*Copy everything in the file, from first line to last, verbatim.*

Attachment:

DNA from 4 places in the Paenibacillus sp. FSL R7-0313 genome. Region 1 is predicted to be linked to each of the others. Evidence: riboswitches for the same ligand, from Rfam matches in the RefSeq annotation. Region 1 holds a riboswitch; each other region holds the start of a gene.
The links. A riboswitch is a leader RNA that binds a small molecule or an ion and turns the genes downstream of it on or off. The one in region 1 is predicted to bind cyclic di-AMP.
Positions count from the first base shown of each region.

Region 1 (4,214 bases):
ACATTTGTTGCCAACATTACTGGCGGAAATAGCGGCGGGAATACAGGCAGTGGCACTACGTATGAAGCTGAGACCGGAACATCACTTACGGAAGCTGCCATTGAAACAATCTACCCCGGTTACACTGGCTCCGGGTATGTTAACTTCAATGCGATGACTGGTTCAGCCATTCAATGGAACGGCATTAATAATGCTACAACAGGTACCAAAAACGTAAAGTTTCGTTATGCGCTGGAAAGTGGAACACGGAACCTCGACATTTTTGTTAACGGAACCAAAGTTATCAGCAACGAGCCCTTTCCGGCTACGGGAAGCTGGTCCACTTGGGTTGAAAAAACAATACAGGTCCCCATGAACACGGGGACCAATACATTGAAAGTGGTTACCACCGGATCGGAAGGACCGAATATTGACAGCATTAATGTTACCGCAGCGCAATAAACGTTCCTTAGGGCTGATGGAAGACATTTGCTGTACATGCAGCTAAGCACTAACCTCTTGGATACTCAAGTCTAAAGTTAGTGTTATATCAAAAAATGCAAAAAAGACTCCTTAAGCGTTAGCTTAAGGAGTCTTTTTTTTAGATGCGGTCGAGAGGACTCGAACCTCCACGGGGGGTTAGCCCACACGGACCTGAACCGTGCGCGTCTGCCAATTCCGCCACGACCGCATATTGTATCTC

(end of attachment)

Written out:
DNA from 4 places in the Paenibacillus sp. FSL R7-0313 genome. Region 1 is predicted to be linked to each of the others. Evidence: riboswitches for the same ligand, from Rfam matches in the RefSeq annotation. Region 1 holds a riboswitch; each other region holds the start of a gene.
The links. A riboswitch is a leader RNA that binds a small molecule or an ion and turns the genes downstream of it on or off. The one in region 1 is predicted to bind cyclic di-AMP.
Positions count from the first base shown of each region.

Region 1 (4,214 bases):
ACATTTGTTGCCAACATTACTGGCGGAAATAGCGGCGGGAATACAGGCAGTGGCACTACGTATGAAGCTGAGACCGGAACATCACTTACGGAAGCTGCCATTGAAACAATCTACCCCGGTTACACTGGCTCCGGGTATGTTAACTTCAATGCGATGACTGGTTCAGCCATTCAATGGAACGGCATTAATAATGCTACAACAGGTACCAAAAACGTAAAGTTTCGTTATGCGCTGGAAAGTGGAACACGGAACCTCGACATTTTTGTTAACGGAACCAAAGTTATCAGCAACGAGCCCTTTCCGGCTACGGGAAGCTGGTCCACTTGGGTTGAAAAAACAATACAGGTCCCCATGAACACGGGGACCAATACATTGAAAGTGGTTACCACCGGATCGGAAGGACCGAATATTGACAGCATTAATGTTACCGCAGCGCAATAAACGTTCCTTAGGGCTGATGGAAGACATTTGCTGTACATGCAGCTAAGCACTAACCTCTTGGATACTCAAGTCTAAAGTTAGTGTTATATCAAAAAATGCAAAAAAGACTCCTTAAGCGTTAGCTTAAGGAGTCTTTTTTTTAGATGCGGTCGAGAGGACTCGAACCTCCACGGGGGGTTAGCCCACACGGACCTGAACCGTGCGCGTCTGCCAATTCCGCCACGACCGCATATTGTATCTC